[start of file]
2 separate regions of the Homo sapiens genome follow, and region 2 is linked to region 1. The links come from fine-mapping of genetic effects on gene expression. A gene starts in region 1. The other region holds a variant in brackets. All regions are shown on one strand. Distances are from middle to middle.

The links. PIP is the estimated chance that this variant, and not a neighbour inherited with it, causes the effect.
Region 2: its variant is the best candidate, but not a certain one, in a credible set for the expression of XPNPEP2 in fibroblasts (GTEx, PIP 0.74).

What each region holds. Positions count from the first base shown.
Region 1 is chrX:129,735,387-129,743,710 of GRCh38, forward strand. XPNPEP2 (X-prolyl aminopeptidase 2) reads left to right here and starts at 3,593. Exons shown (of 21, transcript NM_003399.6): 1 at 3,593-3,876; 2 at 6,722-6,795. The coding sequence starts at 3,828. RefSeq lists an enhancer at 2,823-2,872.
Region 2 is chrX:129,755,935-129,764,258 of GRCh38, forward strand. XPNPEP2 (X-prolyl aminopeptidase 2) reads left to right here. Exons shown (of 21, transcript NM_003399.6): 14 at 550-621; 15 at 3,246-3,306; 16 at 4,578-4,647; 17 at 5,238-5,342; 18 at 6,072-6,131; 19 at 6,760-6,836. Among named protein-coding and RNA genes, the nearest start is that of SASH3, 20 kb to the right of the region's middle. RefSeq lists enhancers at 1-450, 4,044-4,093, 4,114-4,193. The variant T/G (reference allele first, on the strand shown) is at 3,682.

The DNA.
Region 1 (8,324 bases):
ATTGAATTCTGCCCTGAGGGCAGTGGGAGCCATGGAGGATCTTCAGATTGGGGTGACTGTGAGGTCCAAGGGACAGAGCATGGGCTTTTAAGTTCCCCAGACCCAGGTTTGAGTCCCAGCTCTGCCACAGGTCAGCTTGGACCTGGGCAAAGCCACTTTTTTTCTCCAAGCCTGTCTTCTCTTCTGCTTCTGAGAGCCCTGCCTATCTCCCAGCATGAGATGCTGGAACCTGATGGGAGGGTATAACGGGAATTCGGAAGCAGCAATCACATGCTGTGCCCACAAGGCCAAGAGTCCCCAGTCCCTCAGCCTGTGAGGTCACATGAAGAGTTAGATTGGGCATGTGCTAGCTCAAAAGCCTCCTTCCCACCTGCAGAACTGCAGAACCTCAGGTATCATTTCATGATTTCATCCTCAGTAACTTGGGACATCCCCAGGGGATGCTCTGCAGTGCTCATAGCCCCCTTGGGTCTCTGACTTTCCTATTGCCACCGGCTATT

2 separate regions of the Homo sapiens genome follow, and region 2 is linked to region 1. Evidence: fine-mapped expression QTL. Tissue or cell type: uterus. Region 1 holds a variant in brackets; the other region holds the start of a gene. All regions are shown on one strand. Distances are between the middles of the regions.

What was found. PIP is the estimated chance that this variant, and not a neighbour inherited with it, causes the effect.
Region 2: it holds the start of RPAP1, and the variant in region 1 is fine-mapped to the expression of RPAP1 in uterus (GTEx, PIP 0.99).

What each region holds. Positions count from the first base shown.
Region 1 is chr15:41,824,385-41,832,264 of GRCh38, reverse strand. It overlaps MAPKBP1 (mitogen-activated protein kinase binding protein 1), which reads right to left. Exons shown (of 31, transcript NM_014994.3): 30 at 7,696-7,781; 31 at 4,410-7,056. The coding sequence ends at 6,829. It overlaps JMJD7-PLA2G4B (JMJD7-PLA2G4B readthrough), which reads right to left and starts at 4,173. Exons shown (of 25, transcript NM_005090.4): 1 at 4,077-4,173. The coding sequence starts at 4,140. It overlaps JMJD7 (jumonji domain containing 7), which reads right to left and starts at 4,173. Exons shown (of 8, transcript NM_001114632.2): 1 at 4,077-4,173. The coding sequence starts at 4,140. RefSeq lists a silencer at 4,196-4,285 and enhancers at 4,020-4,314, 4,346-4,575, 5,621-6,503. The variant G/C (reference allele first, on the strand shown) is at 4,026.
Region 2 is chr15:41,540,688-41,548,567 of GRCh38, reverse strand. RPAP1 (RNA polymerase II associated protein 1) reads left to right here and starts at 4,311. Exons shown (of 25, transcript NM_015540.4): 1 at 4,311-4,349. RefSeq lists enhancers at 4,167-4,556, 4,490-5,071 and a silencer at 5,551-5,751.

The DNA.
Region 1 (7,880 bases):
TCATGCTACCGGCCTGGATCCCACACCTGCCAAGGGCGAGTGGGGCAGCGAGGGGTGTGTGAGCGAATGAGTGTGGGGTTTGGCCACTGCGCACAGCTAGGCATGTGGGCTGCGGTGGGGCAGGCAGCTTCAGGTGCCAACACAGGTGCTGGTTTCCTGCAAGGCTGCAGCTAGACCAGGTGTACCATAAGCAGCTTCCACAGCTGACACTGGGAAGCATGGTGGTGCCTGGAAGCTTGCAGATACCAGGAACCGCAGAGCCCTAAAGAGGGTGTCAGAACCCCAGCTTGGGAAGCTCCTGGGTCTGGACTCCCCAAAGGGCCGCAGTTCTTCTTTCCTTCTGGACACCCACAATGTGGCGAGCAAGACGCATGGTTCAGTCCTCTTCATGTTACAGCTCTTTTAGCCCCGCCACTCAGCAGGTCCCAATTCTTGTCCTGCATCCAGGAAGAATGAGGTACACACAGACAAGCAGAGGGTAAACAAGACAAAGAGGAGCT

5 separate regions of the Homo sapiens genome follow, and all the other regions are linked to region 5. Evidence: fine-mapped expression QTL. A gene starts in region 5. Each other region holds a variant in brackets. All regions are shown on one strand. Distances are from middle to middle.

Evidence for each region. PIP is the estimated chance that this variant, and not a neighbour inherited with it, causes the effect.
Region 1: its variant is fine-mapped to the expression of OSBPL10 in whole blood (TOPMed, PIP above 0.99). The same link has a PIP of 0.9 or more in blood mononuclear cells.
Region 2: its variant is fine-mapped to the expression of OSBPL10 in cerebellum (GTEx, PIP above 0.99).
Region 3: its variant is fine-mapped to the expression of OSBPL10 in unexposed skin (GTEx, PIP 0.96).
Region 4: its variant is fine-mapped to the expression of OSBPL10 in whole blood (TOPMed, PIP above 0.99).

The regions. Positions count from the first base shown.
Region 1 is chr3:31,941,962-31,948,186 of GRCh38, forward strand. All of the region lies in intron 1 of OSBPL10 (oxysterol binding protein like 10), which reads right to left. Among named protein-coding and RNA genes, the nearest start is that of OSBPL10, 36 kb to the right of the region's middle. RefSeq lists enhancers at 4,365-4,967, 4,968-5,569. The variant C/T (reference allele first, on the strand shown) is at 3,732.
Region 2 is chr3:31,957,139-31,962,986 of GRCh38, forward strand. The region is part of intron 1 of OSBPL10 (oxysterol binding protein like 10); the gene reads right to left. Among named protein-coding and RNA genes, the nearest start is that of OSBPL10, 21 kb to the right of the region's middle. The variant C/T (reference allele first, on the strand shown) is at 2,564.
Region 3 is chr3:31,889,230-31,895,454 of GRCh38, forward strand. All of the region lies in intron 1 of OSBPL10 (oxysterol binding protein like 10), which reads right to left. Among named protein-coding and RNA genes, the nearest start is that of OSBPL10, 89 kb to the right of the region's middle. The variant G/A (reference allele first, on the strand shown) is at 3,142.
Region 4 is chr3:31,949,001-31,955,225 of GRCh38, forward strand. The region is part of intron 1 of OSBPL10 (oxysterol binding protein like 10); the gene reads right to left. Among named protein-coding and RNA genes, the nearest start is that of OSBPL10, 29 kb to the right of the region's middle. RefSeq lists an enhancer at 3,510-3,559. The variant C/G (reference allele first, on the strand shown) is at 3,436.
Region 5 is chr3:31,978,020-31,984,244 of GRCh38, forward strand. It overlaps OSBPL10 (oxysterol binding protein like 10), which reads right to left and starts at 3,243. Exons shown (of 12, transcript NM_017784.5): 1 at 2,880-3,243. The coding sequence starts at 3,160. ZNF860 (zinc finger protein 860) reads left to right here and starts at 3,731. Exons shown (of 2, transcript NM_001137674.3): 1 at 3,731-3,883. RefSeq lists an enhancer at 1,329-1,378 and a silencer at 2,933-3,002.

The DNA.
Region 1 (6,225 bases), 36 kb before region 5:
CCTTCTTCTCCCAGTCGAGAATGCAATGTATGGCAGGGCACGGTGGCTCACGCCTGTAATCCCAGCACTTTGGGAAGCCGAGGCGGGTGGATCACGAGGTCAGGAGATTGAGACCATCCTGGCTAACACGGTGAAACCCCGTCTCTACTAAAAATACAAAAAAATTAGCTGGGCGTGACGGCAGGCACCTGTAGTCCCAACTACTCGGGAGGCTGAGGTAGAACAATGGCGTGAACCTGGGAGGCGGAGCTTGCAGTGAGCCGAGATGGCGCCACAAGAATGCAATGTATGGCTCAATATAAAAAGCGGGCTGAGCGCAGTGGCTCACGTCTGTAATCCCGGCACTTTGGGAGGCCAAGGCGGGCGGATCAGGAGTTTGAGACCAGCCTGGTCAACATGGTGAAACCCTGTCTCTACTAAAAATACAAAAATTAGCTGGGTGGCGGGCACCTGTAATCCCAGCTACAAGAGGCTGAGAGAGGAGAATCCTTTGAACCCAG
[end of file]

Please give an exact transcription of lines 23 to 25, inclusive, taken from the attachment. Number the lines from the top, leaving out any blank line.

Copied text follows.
Region 3: its variant is fine-mapped to the expression of OSBPL10 in unexposed skin (GTEx, PIP 0.96).
Region 4: its variant is fine-mapped to the expression of OSBPL10 in whole blood (TOPMed, PIP above 0.99).

The regions. Positions count from the first base shown.